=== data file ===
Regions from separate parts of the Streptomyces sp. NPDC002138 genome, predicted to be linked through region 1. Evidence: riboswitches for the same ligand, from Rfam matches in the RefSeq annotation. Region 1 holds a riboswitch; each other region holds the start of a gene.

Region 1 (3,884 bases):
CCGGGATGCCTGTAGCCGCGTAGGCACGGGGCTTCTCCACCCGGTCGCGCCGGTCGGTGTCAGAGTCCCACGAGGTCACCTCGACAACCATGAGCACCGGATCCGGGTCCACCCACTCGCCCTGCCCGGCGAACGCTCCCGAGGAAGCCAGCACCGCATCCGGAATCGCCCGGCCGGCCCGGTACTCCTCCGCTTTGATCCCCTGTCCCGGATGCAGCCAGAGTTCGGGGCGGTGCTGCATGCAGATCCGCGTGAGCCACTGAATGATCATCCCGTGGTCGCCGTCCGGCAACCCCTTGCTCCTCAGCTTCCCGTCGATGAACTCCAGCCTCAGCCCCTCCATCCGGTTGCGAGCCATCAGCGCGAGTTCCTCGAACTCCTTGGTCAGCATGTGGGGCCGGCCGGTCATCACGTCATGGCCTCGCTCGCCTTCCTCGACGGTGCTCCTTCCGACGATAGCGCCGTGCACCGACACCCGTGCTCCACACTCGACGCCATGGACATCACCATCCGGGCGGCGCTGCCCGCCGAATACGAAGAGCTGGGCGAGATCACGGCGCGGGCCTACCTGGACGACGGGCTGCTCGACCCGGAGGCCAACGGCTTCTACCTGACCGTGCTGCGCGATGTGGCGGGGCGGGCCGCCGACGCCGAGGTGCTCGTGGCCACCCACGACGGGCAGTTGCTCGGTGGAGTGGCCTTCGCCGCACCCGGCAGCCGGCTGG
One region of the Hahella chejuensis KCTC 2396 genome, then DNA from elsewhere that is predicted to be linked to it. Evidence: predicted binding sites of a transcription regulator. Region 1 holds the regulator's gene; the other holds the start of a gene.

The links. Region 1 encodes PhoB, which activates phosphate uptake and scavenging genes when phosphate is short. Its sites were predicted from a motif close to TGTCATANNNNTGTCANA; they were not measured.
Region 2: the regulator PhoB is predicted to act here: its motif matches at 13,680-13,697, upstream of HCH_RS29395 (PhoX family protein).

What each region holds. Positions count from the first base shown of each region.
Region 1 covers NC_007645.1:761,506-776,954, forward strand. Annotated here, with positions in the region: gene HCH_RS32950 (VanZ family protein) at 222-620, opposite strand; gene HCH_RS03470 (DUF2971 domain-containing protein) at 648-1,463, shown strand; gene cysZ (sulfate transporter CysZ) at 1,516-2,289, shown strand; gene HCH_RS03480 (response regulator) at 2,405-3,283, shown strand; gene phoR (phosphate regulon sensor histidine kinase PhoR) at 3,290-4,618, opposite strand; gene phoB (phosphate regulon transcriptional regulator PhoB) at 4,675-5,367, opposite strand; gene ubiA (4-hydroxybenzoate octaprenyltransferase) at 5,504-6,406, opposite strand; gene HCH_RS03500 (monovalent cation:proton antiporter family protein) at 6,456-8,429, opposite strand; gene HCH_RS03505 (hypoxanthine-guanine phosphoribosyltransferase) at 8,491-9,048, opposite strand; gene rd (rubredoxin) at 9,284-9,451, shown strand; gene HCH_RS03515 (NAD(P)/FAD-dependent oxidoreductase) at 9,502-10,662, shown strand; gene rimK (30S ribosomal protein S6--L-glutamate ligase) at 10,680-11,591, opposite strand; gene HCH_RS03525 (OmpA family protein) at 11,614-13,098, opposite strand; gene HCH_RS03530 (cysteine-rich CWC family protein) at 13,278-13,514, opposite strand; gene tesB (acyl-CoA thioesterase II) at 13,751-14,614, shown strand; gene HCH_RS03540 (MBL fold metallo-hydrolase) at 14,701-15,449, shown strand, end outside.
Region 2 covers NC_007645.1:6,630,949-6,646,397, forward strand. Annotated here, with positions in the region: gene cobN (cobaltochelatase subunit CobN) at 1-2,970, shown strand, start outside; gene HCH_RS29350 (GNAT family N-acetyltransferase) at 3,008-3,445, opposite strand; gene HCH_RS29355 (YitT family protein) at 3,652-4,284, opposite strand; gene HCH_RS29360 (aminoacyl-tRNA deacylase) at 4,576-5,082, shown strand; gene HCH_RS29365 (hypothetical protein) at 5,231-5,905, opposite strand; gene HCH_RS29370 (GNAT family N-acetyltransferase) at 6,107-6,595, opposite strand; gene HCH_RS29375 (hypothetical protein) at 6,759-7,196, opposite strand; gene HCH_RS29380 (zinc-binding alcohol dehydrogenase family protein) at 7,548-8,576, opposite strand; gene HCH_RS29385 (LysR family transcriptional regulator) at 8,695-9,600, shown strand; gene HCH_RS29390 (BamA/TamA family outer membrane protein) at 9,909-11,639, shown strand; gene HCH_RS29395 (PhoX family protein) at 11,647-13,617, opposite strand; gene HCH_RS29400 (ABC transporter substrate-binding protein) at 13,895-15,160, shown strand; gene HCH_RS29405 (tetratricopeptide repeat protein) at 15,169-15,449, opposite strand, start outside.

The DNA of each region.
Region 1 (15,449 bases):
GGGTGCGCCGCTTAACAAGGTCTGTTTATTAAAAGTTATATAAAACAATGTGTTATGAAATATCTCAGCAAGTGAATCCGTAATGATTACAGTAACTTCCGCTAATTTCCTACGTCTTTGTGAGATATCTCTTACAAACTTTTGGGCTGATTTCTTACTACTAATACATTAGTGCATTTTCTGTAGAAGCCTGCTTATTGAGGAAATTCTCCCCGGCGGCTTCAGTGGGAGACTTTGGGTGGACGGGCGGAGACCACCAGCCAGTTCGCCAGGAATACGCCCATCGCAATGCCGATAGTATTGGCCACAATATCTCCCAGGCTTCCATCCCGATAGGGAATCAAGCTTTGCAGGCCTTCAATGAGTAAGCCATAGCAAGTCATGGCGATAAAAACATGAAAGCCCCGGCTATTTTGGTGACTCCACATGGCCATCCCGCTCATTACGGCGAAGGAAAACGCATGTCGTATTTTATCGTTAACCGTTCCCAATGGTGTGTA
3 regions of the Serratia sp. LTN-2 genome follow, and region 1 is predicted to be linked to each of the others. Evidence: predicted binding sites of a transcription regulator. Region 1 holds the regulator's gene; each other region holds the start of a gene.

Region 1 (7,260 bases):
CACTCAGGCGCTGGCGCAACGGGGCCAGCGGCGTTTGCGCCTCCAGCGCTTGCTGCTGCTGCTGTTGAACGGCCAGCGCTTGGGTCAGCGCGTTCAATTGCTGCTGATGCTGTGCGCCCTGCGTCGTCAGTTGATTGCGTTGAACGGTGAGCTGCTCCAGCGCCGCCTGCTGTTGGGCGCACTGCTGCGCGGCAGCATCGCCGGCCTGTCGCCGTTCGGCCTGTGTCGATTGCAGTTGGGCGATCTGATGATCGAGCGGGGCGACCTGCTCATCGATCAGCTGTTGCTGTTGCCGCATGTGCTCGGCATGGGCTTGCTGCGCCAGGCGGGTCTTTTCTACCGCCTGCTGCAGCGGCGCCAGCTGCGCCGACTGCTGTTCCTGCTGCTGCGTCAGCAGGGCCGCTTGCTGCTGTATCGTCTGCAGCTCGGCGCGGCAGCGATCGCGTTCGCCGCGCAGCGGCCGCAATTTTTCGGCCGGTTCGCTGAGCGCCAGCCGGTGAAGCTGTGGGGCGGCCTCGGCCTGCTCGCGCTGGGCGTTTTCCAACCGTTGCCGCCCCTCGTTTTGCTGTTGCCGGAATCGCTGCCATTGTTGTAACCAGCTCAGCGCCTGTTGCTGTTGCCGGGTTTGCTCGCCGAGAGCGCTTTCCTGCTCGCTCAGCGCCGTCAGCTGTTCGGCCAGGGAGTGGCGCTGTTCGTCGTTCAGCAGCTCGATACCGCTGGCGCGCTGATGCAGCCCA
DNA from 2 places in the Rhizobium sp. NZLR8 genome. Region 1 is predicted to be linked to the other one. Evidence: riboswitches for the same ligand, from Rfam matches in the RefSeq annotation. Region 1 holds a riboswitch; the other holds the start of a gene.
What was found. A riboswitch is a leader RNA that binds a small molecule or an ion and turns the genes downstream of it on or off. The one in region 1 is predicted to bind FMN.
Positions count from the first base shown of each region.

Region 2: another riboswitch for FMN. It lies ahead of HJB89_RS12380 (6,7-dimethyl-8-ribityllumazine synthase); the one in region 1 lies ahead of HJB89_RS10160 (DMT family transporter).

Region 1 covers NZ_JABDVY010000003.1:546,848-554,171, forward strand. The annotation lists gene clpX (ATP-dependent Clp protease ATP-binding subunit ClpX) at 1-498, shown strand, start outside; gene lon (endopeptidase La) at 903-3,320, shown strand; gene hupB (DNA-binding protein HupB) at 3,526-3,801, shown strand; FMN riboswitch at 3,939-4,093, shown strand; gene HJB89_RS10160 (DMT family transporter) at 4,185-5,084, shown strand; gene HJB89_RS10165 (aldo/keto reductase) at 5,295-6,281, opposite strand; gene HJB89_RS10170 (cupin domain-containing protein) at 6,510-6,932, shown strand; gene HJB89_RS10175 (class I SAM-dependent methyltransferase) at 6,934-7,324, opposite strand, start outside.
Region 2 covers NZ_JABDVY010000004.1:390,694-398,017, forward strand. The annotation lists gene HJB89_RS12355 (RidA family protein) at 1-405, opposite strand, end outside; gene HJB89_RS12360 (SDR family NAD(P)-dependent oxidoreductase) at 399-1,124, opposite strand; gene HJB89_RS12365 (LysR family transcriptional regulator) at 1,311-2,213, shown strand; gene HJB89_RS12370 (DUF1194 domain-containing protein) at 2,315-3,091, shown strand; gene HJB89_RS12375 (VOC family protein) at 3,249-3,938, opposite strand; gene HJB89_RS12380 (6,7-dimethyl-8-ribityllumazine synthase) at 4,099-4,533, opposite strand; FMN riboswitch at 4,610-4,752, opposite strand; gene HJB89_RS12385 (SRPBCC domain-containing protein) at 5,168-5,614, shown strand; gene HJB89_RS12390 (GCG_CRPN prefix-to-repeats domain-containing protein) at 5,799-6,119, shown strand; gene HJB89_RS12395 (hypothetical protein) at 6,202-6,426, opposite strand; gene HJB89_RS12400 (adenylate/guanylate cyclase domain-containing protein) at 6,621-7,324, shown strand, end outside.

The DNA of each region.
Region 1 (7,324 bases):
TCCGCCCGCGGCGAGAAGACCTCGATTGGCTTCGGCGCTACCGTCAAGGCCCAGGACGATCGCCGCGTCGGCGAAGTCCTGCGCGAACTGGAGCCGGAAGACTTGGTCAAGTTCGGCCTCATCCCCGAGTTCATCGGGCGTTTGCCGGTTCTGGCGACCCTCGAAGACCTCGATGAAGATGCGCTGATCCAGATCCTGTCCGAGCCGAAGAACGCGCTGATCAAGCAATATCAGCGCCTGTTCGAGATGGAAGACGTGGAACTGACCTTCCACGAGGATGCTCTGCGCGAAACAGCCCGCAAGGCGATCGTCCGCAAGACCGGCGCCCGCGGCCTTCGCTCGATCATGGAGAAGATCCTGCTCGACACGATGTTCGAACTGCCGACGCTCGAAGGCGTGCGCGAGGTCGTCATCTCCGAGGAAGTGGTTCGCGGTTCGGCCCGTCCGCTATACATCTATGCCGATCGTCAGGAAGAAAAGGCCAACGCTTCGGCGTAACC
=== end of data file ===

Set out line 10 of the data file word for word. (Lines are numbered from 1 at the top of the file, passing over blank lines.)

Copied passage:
The DNA of each region.